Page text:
Treatment Effectiveness of the Invisalign® System: A Systematic Review
|Godel, Jeffrey H.
|Kim, Aileen Sehee
|The aim of the investigation was to search the current literature (from April 2005 to December 2012) and determine the effectiveness of orthodontic tooth movement using the Invisalign system. With changes in attachments implemented within the past few years, a more recent appraisal of the available literature is of value. It is expected that this systematic review will provide a more up-to-date understanding of the treatment effects (efficacy in tooth movement and stability) of the Invisalign system. Additionally, an evaluation of the indications and case selection using Invisalign will be conducted A computerized search was conducted using PubMed, Evidence Based Medicine (EBM) Reviews Database (Cochrane Database of Systematic Reviews), Database of Abstracts of Reviews of Effects and Cochrane Central Register of Controlled Trials, Science Direct, and Thomsen's ISI Web of Science. Inclusion criteria that were to be satisfied by the literature search results were publications in English and human clinical trials. Studies not pertaining to the question of clinical effectiveness of Invisalign were selected for exclusion. Case reports, book chapters, and review papers were considered separately for analysis and contribution to the general information gathering in the systematic review. Book chapters were excluded. Quality assessment was performed on the studies that fulfilled the inclusion criteria. The quality and design of the study was considered. Of the studies that passed the quality assessment stage, a thorough evaluation was completed. Summaries of the included articles were prepared and information regarding study design, subjects, treatment times, and outcomes were organized in tabulated form. Appraisal of the included studies was performed using the 2010 CONSORT statement and 2009 ADA Clinical Recommendations Handbook. Overall, of the 271 studies reviewed (Stage I), 23 were selected for further review (Stage II). Ultimately, 10 studies were included in the systematic review (Stage III). In summary, after thorough analysis of the studies, it has been shown that Invisalign is an effective appliance for minor space closure, lingual constriction, and correction of anterior rotations and marginal ridge height discrepancies. However, Invisalign lacks the ability to correct anteroposterior discrepancies, occlusal contacts, extrusion, and rotations greater than 15 degrees. While the achieved and predicted tooth movement discrepancy was very minimal, it was found that overbite must be overcorrected.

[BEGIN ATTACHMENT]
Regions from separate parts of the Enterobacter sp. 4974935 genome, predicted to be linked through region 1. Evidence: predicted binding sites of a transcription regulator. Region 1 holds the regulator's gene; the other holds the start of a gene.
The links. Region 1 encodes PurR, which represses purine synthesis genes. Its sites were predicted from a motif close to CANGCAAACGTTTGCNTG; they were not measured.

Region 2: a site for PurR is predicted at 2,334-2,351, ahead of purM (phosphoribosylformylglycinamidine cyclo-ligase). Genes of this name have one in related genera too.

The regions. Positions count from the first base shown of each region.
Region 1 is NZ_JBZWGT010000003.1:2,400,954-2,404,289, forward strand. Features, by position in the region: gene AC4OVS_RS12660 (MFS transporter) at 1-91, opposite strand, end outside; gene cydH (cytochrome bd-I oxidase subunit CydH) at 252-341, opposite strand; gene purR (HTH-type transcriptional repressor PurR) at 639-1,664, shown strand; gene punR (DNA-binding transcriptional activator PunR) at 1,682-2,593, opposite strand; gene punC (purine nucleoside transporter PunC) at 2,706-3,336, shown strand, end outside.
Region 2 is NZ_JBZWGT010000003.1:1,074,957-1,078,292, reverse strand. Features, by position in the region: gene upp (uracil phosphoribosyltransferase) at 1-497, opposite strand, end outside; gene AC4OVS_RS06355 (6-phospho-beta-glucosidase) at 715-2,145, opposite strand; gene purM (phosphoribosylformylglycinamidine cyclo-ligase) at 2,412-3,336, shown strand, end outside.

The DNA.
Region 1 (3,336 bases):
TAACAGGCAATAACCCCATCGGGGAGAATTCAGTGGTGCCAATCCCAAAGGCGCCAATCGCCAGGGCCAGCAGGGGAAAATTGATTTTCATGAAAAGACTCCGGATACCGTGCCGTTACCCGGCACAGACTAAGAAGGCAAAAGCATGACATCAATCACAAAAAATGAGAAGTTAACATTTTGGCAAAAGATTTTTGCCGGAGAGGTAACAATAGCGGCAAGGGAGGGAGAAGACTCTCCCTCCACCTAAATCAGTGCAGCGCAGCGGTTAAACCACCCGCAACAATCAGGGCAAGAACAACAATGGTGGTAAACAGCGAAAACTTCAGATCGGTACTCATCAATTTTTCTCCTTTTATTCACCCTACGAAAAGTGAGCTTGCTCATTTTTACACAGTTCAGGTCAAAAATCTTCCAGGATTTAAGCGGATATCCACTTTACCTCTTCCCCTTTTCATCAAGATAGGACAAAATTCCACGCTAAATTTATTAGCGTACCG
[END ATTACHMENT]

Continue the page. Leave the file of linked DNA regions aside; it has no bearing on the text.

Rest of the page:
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|Treatment Effectiveness of the Invisalign® System: A Systematic Review
|Sciote, James J.
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